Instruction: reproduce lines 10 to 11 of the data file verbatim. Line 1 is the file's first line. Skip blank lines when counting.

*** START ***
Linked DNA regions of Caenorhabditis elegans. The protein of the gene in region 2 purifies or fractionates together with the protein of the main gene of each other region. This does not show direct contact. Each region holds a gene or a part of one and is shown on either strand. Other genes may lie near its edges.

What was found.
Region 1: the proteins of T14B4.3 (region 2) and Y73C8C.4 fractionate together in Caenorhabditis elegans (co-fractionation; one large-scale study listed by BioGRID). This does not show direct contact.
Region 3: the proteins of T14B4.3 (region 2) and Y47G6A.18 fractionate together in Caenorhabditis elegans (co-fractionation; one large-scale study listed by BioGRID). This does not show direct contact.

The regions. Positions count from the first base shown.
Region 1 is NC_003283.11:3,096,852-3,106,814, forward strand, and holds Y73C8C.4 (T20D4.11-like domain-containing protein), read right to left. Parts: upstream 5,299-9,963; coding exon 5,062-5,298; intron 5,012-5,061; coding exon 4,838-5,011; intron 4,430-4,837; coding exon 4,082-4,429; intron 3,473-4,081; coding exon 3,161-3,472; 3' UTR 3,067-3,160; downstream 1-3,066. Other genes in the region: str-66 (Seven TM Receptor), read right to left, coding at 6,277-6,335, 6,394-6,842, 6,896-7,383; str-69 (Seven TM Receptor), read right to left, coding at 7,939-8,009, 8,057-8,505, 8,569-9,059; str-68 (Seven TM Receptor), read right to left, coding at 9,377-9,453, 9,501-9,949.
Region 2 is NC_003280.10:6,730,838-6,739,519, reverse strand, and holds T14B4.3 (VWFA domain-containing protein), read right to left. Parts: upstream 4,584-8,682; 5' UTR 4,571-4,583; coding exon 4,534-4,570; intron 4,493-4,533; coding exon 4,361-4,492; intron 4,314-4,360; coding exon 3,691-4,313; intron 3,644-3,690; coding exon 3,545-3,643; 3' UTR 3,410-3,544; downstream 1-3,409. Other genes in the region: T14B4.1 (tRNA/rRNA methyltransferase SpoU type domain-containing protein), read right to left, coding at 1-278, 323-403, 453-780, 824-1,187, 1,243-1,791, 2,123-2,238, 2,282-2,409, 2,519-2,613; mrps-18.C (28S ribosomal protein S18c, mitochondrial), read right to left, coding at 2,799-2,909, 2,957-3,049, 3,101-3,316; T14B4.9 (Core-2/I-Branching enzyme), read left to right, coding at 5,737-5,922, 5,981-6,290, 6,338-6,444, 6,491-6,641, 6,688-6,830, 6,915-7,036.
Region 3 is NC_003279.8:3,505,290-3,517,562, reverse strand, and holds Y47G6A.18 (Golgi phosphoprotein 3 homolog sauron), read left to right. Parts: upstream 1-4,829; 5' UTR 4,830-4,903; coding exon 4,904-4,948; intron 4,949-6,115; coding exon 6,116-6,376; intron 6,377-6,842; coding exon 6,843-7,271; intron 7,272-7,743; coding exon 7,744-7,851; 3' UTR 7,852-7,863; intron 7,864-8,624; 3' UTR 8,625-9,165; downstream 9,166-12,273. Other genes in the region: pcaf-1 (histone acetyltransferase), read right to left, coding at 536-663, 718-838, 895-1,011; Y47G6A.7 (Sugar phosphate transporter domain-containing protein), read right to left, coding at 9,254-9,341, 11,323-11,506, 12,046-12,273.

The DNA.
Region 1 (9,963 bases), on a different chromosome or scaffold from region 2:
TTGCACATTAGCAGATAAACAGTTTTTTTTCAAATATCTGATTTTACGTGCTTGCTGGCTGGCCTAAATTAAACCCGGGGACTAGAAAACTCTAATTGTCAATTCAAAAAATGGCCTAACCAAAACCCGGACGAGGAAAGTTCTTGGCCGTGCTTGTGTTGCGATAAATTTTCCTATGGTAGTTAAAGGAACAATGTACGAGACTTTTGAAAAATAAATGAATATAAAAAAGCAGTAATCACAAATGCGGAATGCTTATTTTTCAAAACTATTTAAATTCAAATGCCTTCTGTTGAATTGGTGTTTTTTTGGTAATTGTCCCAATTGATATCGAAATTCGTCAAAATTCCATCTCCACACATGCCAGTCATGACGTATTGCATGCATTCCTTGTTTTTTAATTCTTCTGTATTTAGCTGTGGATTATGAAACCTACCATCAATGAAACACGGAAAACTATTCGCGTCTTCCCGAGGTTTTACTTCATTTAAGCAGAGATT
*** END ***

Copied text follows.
Region 1 (9,963 bases), on a different chromosome or scaffold from region 2:
TTGCACATTAGCAGATAAACAGTTTTTTTTCAAATATCTGATTTTACGTGCTTGCTGGCTGGCCTAAATTAAACCCGGGGACTAGAAAACTCTAATTGTCAATTCAAAAAATGGCCTAACCAAAACCCGGACGAGGAAAGTTCTTGGCCGTGCTTGTGTTGCGATAAATTTTCCTATGGTAGTTAAAGGAACAATGTACGAGACTTTTGAAAAATAAATGAATATAAAAAAGCAGTAATCACAAATGCGGAATGCTTATTTTTCAAAACTATTTAAATTCAAATGCCTTCTGTTGAATTGGTGTTTTTTTGGTAATTGTCCCAATTGATATCGAAATTCGTCAAAATTCCATCTCCACACATGCCAGTCATGACGTATTGCATGCATTCCTTGTTTTTTAATTCTTCTGTATTTAGCTGTGGATTATGAAACCTACCATCAATGAAACACGGAAAACTATTCGCGTCTTCCCGAGGTTTTACTTCATTTAAGCAGAGATT